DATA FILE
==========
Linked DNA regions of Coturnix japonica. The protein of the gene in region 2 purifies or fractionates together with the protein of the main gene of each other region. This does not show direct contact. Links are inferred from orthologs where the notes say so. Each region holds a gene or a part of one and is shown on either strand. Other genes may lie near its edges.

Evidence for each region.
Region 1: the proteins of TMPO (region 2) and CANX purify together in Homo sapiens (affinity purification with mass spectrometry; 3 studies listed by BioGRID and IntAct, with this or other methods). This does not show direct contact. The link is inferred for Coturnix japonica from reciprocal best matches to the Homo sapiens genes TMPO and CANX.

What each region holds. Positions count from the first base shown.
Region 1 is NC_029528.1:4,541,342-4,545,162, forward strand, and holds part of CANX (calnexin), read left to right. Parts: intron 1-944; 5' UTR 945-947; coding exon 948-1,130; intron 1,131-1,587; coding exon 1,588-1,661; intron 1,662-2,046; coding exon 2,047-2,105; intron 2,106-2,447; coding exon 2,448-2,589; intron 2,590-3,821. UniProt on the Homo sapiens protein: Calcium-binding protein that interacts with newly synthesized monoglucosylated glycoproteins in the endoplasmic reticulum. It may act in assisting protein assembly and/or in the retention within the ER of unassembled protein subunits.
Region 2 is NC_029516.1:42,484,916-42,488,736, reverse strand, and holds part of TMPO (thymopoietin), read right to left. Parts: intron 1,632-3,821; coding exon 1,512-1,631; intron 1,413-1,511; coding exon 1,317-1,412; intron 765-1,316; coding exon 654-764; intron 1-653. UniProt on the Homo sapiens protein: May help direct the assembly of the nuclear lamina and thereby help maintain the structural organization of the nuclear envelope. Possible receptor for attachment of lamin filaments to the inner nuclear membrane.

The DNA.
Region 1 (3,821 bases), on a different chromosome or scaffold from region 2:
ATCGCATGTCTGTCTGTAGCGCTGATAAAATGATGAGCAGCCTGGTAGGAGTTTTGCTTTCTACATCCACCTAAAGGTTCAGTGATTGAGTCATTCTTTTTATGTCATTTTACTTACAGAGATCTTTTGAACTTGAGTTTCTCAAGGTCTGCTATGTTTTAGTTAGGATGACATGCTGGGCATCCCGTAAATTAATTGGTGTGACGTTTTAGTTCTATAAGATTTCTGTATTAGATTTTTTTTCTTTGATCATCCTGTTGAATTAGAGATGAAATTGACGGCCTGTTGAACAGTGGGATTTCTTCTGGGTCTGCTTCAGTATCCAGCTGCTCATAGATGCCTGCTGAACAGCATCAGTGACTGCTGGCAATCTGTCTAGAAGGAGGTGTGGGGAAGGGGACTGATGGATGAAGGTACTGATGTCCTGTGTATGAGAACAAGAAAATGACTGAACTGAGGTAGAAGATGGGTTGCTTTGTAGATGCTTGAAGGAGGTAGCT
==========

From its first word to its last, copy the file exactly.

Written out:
Linked DNA regions of Coturnix japonica. The protein of the gene in region 2 purifies or fractionates together with the protein of the main gene of each other region. This does not show direct contact. Links are inferred from orthologs where the notes say so. Each region holds a gene or a part of one and is shown on either strand. Other genes may lie near its edges.

Evidence for each region.
Region 1: the proteins of TMPO (region 2) and CANX purify together in Homo sapiens (affinity purification with mass spectrometry; 3 studies listed by BioGRID and IntAct, with this or other methods). This does not show direct contact. The link is inferred for Coturnix japonica from reciprocal best matches to the Homo sapiens genes TMPO and CANX.

What each region holds. Positions count from the first base shown.
Region 1 is NC_029528.1:4,541,342-4,545,162, forward strand, and holds part of CANX (calnexin), read left to right. Parts: intron 1-944; 5' UTR 945-947; coding exon 948-1,130; intron 1,131-1,587; coding exon 1,588-1,661; intron 1,662-2,046; coding exon 2,047-2,105; intron 2,106-2,447; coding exon 2,448-2,589; intron 2,590-3,821. UniProt on the Homo sapiens protein: Calcium-binding protein that interacts with newly synthesized monoglucosylated glycoproteins in the endoplasmic reticulum. It may act in assisting protein assembly and/or in the retention within the ER of unassembled protein subunits.
Region 2 is NC_029516.1:42,484,916-42,488,736, reverse strand, and holds part of TMPO (thymopoietin), read right to left. Parts: intron 1,632-3,821; coding exon 1,512-1,631; intron 1,413-1,511; coding exon 1,317-1,412; intron 765-1,316; coding exon 654-764; intron 1-653. UniProt on the Homo sapiens protein: May help direct the assembly of the nuclear lamina and thereby help maintain the structural organization of the nuclear envelope. Possible receptor for attachment of lamin filaments to the inner nuclear membrane.

The DNA.
Region 1 (3,821 bases), on a different chromosome or scaffold from region 2:
ATCGCATGTCTGTCTGTAGCGCTGATAAAATGATGAGCAGCCTGGTAGGAGTTTTGCTTTCTACATCCACCTAAAGGTTCAGTGATTGAGTCATTCTTTTTATGTCATTTTACTTACAGAGATCTTTTGAACTTGAGTTTCTCAAGGTCTGCTATGTTTTAGTTAGGATGACATGCTGGGCATCCCGTAAATTAATTGGTGTGACGTTTTAGTTCTATAAGATTTCTGTATTAGATTTTTTTTCTTTGATCATCCTGTTGAATTAGAGATGAAATTGACGGCCTGTTGAACAGTGGGATTTCTTCTGGGTCTGCTTCAGTATCCAGCTGCTCATAGATGCCTGCTGAACAGCATCAGTGACTGCTGGCAATCTGTCTAGAAGGAGGTGTGGGGAAGGGGACTGATGGATGAAGGTACTGATGTCCTGTGTATGAGAACAAGAAAATGACTGAACTGAGGTAGAAGATGGGTTGCTTTGTAGATGCTTGAAGGAGGTAGCT